Asia Pacific CIOs face digital leadership challenges

Cloud clearing the way for CIOs in Asia Pacific region to be business change leaders.

CIOs in the Asia Pacific region need to become more strategic if they are to ensure that enterprise IT plays a leading role in the digital transformation of major businesses. Across Asia, the CIO role lags behind that held by technology leadership peers in Europe and North America, but the adoption of enterprise cloud computing is providing CIOs with the tools they need to be seen as business leaders and not just an internal IT service. 

In just two years' time half of the gross domestic product (GDP) in the Asia Pacific region will be digitally generated, says technology analyst house IDC. "2020 is the year where we will see the emergence of a new breed of digital disruptors," says Sandra Ng, Group Vice President for ICT Research at IDC Asia Pacific. She made this statement in late 2019 and wasn't to know that the region would be the first to experience the impact of the global Coronavirus pandemic. All regions have seen an increase in digital demand as a result of the pandemic, accelerating a trend Ng and IDC had already identified.

Just as in Europe and North America, Asia is experiencing demand for digital methods. Succeeding with CIO led Digital Transformation, a global report of 950 business technology leaders by IDC found: "Four in five survey respondents say business demand for digital initiatives and capabilities is on the rise. Yet only 40% of enterprises have a long-term company-wide strategy in place to coordinate and focus initiatives, and CIOs will be driving less than half of those."

"They don't have time, so the line of business is not going to wait," says Shanker Das, who was CIO for the fast food retailer Domino's in Malaysia and Singapore. "The pace of digital transformation required to catapult the business into the digital world is fierce, so sometimes CIOs are not able to compete," he says of the region. The CIO, who also has experience in the Middle East adds a note of caution: "When business units and functions lead transformation, compliance, governance and security become an afterthought rather than part of a framework."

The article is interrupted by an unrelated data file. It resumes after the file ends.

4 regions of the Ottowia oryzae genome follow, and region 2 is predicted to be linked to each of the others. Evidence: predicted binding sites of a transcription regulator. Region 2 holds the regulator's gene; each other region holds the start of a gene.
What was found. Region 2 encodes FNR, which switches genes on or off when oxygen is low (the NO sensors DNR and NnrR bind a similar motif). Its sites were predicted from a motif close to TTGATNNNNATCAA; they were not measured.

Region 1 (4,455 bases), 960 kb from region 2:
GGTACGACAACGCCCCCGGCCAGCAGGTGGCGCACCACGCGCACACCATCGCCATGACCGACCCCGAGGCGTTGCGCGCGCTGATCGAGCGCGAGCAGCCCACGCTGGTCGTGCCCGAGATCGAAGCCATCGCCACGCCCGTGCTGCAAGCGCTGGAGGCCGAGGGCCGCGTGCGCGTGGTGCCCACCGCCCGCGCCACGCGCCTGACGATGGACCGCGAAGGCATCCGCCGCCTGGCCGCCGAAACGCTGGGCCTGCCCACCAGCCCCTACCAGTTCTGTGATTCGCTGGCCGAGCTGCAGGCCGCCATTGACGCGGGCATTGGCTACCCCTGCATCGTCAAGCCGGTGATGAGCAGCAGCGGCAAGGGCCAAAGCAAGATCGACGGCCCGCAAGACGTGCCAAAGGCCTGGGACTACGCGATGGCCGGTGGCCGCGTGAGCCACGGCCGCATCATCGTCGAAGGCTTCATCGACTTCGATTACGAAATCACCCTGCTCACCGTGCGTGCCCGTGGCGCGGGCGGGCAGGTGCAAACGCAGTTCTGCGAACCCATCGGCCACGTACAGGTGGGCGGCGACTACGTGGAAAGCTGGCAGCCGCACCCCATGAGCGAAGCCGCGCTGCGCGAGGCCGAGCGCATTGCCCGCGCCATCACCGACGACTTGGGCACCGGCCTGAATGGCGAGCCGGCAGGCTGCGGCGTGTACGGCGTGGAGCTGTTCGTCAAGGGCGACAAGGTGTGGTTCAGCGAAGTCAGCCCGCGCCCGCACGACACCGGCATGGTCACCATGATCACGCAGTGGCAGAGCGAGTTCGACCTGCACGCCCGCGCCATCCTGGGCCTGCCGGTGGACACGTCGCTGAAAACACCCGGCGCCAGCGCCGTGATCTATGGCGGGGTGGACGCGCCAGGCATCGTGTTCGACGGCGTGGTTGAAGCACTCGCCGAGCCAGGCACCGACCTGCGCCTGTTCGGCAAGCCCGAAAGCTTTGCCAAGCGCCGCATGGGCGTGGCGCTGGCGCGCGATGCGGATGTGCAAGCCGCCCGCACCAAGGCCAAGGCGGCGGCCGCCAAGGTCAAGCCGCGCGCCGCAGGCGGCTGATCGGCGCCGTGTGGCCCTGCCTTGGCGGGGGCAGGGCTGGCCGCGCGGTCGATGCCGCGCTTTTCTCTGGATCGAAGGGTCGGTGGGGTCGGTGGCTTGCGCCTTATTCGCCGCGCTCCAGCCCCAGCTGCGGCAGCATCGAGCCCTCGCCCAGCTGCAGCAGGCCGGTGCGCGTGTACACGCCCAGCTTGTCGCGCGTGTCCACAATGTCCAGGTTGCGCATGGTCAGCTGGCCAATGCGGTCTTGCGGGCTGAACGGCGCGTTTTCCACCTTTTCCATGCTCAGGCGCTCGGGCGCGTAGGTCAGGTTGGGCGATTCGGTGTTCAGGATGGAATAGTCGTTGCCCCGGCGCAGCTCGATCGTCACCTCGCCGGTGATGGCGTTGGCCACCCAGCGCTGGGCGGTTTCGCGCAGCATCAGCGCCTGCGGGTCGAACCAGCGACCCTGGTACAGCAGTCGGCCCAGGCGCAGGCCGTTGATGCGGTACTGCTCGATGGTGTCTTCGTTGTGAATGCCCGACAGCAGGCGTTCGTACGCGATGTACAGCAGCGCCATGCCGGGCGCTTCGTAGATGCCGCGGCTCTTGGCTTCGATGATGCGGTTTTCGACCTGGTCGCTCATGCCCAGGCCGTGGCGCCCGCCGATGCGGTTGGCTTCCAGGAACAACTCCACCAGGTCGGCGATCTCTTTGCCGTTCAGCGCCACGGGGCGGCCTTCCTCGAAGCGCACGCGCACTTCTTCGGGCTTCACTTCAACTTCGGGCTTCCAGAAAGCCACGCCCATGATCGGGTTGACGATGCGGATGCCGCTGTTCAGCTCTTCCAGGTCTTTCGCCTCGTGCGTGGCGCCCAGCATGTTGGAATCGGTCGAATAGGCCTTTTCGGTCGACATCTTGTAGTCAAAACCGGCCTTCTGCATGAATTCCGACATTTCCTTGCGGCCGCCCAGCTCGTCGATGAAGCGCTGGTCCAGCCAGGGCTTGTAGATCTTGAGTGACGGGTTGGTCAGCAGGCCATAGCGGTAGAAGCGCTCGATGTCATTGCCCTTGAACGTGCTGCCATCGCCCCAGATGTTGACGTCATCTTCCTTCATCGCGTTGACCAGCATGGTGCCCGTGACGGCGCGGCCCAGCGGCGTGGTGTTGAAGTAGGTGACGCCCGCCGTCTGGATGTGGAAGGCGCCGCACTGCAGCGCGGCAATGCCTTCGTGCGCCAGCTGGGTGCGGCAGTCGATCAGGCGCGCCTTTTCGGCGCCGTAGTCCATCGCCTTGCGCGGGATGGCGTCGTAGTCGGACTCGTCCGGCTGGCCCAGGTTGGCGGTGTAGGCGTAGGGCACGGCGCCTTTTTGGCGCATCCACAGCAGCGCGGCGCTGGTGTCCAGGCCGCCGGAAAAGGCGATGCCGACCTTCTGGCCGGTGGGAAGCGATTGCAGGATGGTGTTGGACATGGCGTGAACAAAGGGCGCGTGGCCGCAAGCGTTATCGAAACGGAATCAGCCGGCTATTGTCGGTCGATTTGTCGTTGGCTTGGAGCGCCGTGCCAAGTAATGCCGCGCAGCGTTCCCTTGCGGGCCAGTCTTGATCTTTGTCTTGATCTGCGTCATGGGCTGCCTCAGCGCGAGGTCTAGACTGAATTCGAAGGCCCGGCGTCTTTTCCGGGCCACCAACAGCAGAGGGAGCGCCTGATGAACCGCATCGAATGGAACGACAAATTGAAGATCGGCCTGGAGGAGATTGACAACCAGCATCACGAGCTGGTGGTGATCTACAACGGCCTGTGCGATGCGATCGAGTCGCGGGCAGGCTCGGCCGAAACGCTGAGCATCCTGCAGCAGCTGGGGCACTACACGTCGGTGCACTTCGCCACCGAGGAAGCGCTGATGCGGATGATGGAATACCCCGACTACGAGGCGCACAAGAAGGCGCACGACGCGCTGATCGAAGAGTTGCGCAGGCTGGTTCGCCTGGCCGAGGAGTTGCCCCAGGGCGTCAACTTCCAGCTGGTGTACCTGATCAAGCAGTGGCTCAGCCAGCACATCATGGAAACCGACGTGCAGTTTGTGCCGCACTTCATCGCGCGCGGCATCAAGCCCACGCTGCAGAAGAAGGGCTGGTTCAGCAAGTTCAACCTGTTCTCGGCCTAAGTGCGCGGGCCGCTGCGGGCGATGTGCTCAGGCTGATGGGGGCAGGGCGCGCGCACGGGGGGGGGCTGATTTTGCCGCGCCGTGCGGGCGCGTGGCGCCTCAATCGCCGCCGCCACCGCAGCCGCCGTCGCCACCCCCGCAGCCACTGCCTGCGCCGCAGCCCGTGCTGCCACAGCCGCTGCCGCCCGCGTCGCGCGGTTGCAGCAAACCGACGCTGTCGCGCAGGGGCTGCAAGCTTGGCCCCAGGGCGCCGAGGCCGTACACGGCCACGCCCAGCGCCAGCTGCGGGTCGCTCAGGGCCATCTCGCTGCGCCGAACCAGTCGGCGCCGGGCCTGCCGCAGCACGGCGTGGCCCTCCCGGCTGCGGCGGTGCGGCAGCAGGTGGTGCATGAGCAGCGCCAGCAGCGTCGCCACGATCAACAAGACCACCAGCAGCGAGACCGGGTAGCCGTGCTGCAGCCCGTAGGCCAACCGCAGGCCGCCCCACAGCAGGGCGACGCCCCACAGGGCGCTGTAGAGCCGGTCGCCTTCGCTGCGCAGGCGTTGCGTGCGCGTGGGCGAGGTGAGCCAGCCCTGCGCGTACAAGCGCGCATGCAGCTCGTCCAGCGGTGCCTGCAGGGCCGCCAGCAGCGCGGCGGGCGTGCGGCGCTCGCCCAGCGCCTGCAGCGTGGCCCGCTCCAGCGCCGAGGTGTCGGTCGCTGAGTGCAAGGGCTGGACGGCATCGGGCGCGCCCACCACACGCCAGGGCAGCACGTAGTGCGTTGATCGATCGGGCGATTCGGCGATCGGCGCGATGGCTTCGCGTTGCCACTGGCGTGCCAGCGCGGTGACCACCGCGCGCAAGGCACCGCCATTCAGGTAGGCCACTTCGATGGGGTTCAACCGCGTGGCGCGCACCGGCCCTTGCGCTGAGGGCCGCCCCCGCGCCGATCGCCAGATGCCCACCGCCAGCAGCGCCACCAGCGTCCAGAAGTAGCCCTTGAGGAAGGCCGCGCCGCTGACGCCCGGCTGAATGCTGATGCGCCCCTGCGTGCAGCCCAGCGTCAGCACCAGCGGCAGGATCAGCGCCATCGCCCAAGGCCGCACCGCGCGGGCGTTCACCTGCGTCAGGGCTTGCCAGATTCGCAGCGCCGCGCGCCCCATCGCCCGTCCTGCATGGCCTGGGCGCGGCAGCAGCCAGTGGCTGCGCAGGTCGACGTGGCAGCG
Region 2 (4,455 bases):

Lily Haake, Head of the CIO Practice at global technology recruiter, Harvey Nash disagrees: "Historically, some may have viewed the CIO role in Asia Pacific as being behind the curve of Europe and the US - perhaps leveraged more often as a service provider rather than a strategic business-enabler. However, our research suggests that technology investment in APAC is set to be a driver of growth in 2020." She adds that CIOs in the region are 12% more likely to receive an increase in budget than their peers in other regions.

The IDC study backs up Das' experience and reports that IT teams are not well placed: "Less than 30% of enterprise IT departments meet the IDC criteria for being considered business partners," it says of a global study. "Around 60% of enterprises struggle with technology enabled agility, making it difficult to keep up with industry expectations. They also struggle with creating technology driven experiences across physical and digital customer touchpoints."

The IDC report though, believes that CIOs in all markets should be taking the lead on digital transformation. "Orchestration must be central to digital leadership and how to handle the emerging complexity," Succeeding with CIO Led Digital Transformation reports. 

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